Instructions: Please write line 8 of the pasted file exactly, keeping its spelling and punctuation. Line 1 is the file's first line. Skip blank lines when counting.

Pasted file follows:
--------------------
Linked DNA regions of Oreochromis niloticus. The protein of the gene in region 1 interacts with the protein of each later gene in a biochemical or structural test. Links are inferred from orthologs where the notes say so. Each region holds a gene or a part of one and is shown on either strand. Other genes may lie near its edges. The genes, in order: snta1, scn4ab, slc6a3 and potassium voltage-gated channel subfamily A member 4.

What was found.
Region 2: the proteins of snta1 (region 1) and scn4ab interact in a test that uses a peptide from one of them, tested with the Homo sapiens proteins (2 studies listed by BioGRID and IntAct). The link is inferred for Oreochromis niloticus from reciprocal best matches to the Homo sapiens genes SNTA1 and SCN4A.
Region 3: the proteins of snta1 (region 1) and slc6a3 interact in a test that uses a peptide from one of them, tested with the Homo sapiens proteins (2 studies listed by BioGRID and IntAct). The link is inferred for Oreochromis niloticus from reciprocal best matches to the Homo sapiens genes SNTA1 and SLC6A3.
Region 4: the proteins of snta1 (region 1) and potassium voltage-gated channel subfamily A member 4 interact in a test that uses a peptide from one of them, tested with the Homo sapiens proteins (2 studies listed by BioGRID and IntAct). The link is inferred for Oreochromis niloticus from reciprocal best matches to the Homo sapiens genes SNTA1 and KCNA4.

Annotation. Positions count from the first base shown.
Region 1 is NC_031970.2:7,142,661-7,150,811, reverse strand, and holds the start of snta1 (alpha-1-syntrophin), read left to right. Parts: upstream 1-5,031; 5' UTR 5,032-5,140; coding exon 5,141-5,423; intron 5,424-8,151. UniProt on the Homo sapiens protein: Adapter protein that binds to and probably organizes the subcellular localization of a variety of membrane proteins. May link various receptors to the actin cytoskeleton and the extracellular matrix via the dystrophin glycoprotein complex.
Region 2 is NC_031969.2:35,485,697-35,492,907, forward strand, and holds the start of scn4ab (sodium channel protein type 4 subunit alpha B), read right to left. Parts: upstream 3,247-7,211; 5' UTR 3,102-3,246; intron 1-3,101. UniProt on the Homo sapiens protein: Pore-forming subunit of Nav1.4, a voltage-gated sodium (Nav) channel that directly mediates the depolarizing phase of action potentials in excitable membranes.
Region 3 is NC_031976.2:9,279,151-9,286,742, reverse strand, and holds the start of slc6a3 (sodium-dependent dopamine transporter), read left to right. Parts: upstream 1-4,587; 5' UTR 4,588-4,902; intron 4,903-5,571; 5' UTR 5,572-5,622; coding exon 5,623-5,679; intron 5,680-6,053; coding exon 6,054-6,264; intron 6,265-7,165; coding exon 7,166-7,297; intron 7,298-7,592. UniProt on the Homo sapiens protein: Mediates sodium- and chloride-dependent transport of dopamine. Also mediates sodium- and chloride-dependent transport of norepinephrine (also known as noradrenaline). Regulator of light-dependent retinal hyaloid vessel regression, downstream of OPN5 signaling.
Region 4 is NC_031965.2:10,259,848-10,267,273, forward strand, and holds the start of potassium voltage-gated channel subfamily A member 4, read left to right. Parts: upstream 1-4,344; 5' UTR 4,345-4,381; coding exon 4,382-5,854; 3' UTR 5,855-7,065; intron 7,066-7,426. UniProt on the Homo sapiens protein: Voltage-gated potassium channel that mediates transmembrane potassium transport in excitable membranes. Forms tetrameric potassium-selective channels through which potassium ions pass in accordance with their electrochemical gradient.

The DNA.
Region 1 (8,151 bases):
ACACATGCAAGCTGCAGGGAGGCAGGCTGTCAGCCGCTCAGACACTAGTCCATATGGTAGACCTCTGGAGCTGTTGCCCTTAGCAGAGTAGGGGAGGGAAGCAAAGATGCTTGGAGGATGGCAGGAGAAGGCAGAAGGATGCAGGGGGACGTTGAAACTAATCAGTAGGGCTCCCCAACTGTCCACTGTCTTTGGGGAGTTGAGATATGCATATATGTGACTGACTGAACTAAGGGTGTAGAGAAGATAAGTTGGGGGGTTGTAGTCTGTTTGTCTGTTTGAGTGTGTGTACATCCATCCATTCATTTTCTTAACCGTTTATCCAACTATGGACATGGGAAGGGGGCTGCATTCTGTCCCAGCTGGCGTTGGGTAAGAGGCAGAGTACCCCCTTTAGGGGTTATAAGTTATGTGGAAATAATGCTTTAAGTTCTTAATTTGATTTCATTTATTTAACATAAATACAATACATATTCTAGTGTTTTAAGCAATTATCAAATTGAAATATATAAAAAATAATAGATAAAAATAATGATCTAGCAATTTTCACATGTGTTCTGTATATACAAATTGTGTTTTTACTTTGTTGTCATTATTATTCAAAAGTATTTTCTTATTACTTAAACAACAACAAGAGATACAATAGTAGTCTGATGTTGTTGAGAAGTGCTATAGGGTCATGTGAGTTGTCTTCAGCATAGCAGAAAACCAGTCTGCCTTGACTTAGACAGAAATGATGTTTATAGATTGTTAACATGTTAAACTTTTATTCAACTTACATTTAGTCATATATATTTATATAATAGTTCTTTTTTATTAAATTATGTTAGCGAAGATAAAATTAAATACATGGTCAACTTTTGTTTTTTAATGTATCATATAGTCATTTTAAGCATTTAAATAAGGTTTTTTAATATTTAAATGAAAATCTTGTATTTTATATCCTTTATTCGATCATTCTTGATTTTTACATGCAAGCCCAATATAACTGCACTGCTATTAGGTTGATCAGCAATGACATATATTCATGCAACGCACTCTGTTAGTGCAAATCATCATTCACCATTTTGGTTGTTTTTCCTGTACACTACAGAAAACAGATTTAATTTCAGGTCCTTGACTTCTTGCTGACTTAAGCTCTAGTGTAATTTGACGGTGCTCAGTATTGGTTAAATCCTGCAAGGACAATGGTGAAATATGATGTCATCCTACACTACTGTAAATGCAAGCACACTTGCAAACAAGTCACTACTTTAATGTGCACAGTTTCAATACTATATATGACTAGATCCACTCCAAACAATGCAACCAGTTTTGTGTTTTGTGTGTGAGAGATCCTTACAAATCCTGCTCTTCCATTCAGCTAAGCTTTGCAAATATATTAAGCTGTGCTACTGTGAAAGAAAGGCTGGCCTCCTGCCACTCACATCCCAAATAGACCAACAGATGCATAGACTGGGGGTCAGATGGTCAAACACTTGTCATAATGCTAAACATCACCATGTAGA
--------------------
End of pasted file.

Region 2 is NC_031969.2:35,485,697-35,492,907, forward strand, and holds the start of scn4ab (sodium channel protein type 4 subunit alpha B), read right to left. Parts: upstream 3,247-7,211; 5' UTR 3,102-3,246; intron 1-3,101. UniProt on the Homo sapiens protein: Pore-forming subunit of Nav1.4, a voltage-gated sodium (Nav) channel that directly mediates the depolarizing phase of action potentials in excitable membranes.